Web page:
I don't deserve all the credit though. My good friend Coralee gave me the original recipe that I have played with to come up with this one.
These buns are not as bad as they appear. They are 100% whole wheat. They have honey inside instead of sugar. (that is a sugar glaze on top but not much and the buns are good without it) They also contain fresh ground flax seed. They are also not as big as that photo might suggest. That lovely bun is sitting on a beautiful plate my brother Joe made when I got married. You can seem more of is art work here.
Now for the sharing of this wonderful recipe and my dirty secrets for making health food taste so good.
Coralee's Cinnamon Rolls
2 Tbsp dry yeast (I always throw in an extra 1/2 tbsp for luck)
6 Cups whole wheat flour (I use hard white wheat freshly ground it makes a lighter bun or bread for that matter)
2 Tbsp gluten (this helps make your dough soft and fluffy because the fiber in whole wheat cut the natural gluten strands and this gives the dough a boost)
2 tsp. salt
1/4 cup warm water
1 1/2 cup milk (scalded and cooled)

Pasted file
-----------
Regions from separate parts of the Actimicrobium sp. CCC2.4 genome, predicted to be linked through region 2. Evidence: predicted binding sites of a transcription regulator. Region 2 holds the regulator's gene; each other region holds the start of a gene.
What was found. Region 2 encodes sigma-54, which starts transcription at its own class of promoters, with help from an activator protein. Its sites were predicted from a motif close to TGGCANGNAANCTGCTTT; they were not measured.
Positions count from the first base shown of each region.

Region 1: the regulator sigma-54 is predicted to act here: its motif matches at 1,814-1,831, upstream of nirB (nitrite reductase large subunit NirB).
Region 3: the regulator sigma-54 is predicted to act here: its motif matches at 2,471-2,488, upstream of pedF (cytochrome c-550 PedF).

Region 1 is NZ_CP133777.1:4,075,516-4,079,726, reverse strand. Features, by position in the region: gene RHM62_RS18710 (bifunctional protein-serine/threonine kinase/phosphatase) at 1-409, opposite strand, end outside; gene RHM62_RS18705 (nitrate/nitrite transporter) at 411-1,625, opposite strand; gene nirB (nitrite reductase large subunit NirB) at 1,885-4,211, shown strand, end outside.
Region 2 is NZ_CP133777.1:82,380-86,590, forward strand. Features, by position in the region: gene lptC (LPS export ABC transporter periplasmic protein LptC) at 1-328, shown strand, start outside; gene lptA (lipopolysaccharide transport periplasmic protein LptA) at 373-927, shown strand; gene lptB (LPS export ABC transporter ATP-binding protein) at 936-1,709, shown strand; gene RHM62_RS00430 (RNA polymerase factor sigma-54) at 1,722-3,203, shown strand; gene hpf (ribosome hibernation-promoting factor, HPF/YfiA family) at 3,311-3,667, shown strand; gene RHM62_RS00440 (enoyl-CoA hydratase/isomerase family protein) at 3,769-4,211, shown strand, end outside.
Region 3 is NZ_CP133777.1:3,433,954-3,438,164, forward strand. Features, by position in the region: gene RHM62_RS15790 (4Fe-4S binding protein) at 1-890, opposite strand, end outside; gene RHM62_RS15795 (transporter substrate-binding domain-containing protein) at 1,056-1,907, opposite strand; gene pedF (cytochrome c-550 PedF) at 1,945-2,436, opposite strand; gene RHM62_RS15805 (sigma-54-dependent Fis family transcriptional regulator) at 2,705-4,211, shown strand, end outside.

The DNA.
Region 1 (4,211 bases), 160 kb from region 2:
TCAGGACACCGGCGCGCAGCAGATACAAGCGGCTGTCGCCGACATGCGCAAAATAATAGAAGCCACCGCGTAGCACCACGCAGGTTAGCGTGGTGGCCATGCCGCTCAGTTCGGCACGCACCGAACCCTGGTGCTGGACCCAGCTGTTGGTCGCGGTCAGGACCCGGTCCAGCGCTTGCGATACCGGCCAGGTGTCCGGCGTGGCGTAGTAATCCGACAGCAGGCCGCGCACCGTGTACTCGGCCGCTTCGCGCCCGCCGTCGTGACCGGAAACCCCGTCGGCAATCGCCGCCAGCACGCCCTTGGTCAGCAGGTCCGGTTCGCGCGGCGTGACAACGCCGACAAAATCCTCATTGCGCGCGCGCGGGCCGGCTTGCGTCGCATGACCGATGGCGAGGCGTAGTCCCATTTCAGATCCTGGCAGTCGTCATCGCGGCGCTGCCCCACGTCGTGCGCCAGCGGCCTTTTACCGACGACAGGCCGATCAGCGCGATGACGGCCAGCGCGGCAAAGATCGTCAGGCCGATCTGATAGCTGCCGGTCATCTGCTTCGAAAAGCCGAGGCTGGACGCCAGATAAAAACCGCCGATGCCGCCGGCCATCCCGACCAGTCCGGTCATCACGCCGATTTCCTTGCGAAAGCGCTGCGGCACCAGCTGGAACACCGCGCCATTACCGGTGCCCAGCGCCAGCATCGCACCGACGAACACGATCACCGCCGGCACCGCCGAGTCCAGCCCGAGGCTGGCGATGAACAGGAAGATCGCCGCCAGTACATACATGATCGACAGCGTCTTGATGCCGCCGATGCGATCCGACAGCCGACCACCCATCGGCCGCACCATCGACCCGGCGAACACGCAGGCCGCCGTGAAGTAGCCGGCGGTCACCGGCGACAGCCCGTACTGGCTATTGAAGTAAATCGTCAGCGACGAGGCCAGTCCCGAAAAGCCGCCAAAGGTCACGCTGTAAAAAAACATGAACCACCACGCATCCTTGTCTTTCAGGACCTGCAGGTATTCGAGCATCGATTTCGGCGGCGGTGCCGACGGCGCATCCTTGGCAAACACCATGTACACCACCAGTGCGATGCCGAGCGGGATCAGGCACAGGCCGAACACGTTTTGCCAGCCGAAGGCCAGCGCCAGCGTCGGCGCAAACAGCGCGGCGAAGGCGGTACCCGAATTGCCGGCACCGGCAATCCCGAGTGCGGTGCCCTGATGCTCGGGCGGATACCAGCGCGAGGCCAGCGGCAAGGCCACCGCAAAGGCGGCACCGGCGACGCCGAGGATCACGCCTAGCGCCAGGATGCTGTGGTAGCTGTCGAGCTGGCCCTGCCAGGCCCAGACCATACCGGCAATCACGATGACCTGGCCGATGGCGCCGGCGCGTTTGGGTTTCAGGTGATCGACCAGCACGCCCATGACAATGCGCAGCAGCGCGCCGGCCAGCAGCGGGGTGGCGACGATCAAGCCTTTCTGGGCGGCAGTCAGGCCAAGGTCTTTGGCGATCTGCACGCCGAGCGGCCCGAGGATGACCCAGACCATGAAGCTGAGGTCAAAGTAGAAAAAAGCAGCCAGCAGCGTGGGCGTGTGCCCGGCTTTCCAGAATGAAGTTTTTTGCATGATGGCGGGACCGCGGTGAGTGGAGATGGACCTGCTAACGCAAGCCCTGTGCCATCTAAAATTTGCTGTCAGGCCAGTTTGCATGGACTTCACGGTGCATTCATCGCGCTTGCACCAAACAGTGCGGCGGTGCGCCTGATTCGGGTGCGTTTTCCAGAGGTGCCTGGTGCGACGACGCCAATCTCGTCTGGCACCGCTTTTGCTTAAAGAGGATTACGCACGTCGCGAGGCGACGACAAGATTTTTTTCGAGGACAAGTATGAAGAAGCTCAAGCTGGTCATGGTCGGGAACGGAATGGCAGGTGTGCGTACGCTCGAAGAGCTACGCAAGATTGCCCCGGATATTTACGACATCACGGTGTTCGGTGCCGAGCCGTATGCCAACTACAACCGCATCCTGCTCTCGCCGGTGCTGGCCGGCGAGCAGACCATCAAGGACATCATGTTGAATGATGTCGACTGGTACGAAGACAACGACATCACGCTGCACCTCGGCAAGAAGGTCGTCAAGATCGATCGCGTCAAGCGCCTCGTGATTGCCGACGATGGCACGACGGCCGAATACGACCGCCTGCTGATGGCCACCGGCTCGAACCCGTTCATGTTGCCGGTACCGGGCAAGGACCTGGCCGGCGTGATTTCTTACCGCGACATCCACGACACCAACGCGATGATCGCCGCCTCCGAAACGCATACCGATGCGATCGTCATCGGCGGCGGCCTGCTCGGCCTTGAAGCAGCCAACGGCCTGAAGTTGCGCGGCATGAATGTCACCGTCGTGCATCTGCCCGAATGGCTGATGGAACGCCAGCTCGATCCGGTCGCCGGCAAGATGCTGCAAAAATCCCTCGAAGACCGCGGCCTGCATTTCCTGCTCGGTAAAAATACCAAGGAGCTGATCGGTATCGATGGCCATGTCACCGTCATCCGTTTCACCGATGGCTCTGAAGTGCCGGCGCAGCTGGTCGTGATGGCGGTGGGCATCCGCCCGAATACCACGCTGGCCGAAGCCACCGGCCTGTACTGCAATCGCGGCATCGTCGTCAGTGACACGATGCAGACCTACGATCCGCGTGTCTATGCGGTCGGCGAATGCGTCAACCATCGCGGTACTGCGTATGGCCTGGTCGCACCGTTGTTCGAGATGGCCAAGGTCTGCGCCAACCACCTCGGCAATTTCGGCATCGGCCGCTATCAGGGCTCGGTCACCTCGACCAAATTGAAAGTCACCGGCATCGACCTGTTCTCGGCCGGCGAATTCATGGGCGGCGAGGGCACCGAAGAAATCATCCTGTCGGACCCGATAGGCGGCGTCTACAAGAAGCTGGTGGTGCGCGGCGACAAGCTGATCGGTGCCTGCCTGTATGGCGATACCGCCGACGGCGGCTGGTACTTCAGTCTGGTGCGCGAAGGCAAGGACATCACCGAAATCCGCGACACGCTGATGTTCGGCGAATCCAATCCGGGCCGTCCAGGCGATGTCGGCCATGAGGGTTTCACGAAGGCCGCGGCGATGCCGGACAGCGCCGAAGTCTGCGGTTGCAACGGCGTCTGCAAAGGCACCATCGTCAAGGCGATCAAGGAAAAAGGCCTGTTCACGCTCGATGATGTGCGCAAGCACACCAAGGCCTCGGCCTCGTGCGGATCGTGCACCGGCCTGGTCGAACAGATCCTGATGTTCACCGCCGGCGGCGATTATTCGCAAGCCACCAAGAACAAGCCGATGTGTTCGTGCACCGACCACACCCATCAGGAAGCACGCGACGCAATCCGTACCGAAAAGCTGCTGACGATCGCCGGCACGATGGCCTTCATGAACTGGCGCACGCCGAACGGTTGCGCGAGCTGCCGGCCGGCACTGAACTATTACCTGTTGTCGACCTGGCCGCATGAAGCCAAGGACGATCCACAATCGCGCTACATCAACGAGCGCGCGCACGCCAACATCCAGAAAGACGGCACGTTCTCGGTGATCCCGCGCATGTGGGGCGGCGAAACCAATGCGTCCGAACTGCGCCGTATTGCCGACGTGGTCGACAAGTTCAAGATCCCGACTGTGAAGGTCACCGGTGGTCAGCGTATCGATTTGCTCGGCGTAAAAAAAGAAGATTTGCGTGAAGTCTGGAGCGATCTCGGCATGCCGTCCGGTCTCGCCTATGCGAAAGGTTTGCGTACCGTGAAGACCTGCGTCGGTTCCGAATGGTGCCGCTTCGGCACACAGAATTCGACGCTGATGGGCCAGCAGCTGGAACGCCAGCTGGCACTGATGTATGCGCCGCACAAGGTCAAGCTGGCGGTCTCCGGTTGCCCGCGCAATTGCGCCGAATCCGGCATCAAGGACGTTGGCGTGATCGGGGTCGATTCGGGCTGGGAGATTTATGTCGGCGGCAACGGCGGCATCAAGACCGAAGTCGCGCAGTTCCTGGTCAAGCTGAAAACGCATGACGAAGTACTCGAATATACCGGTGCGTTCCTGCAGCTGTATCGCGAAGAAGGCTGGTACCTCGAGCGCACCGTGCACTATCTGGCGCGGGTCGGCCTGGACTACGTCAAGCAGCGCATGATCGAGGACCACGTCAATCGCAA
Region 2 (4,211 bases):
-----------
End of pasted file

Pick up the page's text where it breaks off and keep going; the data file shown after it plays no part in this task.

1/3 cup honey
2 Tbsp lemon juice (this is my secret weapon, lemon juice is a dough conditioner and makes whole wheat fluffy and soft and to die for, you can also use vinegar but I like the flavor of the lemon better.)
1 stick of butter
2 Tbsp ground flax seed (these add good nutrition and fiber)
More honey and some cinnamon
Dissolve the yeast in the warm water and set aside. In a large mixing bowl, mix the 1/3 cup honey, eggs, milk, lemon juice, butter, flax seed, and 1/2 the flour mixed with the gluten. Beat well and add the yeast mixture. Mix and let rise for about 15 minutes. Add the rest of the flour and kneed the dough for 8-10 minutes. (I just do all of this in my Kitchen aide mixer rather than kneed. The dough is very sticky at this stage.) Cover the dough with a towel and let it rise once or twice. (about 1 hour)